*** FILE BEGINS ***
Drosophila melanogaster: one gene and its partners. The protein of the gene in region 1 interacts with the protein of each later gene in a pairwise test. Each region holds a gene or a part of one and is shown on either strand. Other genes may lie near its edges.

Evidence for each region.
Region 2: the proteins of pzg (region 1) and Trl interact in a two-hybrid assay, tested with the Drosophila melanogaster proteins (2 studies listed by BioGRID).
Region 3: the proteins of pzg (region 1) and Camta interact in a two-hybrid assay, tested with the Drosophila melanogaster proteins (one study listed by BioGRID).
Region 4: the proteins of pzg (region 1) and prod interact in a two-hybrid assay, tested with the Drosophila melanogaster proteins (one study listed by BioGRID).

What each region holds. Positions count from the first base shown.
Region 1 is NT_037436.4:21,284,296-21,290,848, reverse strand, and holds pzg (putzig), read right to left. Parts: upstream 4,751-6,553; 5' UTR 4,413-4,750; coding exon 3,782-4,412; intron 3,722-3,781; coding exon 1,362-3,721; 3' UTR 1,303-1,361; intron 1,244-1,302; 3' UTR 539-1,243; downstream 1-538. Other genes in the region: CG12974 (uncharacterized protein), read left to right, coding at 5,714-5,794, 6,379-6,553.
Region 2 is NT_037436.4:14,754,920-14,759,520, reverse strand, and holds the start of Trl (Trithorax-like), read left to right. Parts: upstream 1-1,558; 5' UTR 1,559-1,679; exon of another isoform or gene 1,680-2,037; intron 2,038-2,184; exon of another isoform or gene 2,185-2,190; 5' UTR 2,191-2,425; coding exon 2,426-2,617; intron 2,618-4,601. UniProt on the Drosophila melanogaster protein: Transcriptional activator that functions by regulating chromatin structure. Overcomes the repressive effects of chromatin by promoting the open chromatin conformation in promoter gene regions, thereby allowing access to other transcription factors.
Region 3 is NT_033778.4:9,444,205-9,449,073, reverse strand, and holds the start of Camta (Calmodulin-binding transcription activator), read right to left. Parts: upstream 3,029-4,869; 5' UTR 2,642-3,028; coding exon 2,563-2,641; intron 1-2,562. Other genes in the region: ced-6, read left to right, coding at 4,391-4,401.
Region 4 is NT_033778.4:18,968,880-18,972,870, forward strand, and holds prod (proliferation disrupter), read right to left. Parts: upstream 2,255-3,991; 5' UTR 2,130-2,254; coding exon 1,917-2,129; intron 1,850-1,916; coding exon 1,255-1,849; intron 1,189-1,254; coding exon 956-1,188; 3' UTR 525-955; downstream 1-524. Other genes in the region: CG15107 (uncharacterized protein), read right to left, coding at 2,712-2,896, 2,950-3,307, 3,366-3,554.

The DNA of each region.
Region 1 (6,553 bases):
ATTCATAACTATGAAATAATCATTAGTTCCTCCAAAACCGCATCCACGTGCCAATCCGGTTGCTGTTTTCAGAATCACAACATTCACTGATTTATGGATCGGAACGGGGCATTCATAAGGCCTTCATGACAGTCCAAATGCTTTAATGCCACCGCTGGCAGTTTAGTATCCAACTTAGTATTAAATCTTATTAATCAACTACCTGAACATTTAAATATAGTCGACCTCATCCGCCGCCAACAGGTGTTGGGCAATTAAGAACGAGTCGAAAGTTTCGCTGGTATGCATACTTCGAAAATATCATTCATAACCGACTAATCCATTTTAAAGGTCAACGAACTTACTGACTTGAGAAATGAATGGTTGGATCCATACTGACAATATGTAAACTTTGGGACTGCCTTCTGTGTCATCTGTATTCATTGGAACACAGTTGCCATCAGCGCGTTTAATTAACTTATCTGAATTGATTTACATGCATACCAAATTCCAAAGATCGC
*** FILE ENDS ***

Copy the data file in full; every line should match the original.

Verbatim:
Drosophila melanogaster: one gene and its partners. The protein of the gene in region 1 interacts with the protein of each later gene in a pairwise test. Each region holds a gene or a part of one and is shown on either strand. Other genes may lie near its edges.

Evidence for each region.
Region 2: the proteins of pzg (region 1) and Trl interact in a two-hybrid assay, tested with the Drosophila melanogaster proteins (2 studies listed by BioGRID).
Region 3: the proteins of pzg (region 1) and Camta interact in a two-hybrid assay, tested with the Drosophila melanogaster proteins (one study listed by BioGRID).
Region 4: the proteins of pzg (region 1) and prod interact in a two-hybrid assay, tested with the Drosophila melanogaster proteins (one study listed by BioGRID).

What each region holds. Positions count from the first base shown.
Region 1 is NT_037436.4:21,284,296-21,290,848, reverse strand, and holds pzg (putzig), read right to left. Parts: upstream 4,751-6,553; 5' UTR 4,413-4,750; coding exon 3,782-4,412; intron 3,722-3,781; coding exon 1,362-3,721; 3' UTR 1,303-1,361; intron 1,244-1,302; 3' UTR 539-1,243; downstream 1-538. Other genes in the region: CG12974 (uncharacterized protein), read left to right, coding at 5,714-5,794, 6,379-6,553.
Region 2 is NT_037436.4:14,754,920-14,759,520, reverse strand, and holds the start of Trl (Trithorax-like), read left to right. Parts: upstream 1-1,558; 5' UTR 1,559-1,679; exon of another isoform or gene 1,680-2,037; intron 2,038-2,184; exon of another isoform or gene 2,185-2,190; 5' UTR 2,191-2,425; coding exon 2,426-2,617; intron 2,618-4,601. UniProt on the Drosophila melanogaster protein: Transcriptional activator that functions by regulating chromatin structure. Overcomes the repressive effects of chromatin by promoting the open chromatin conformation in promoter gene regions, thereby allowing access to other transcription factors.
Region 3 is NT_033778.4:9,444,205-9,449,073, reverse strand, and holds the start of Camta (Calmodulin-binding transcription activator), read right to left. Parts: upstream 3,029-4,869; 5' UTR 2,642-3,028; coding exon 2,563-2,641; intron 1-2,562. Other genes in the region: ced-6, read left to right, coding at 4,391-4,401.
Region 4 is NT_033778.4:18,968,880-18,972,870, forward strand, and holds prod (proliferation disrupter), read right to left. Parts: upstream 2,255-3,991; 5' UTR 2,130-2,254; coding exon 1,917-2,129; intron 1,850-1,916; coding exon 1,255-1,849; intron 1,189-1,254; coding exon 956-1,188; 3' UTR 525-955; downstream 1-524. Other genes in the region: CG15107 (uncharacterized protein), read right to left, coding at 2,712-2,896, 2,950-3,307, 3,366-3,554.

The DNA of each region.
Region 1 (6,553 bases):
ATTCATAACTATGAAATAATCATTAGTTCCTCCAAAACCGCATCCACGTGCCAATCCGGTTGCTGTTTTCAGAATCACAACATTCACTGATTTATGGATCGGAACGGGGCATTCATAAGGCCTTCATGACAGTCCAAATGCTTTAATGCCACCGCTGGCAGTTTAGTATCCAACTTAGTATTAAATCTTATTAATCAACTACCTGAACATTTAAATATAGTCGACCTCATCCGCCGCCAACAGGTGTTGGGCAATTAAGAACGAGTCGAAAGTTTCGCTGGTATGCATACTTCGAAAATATCATTCATAACCGACTAATCCATTTTAAAGGTCAACGAACTTACTGACTTGAGAAATGAATGGTTGGATCCATACTGACAATATGTAAACTTTGGGACTGCCTTCTGTGTCATCTGTATTCATTGGAACACAGTTGCCATCAGCGCGTTTAATTAACTTATCTGAATTGATTTACATGCATACCAAATTCCAAAGATCGC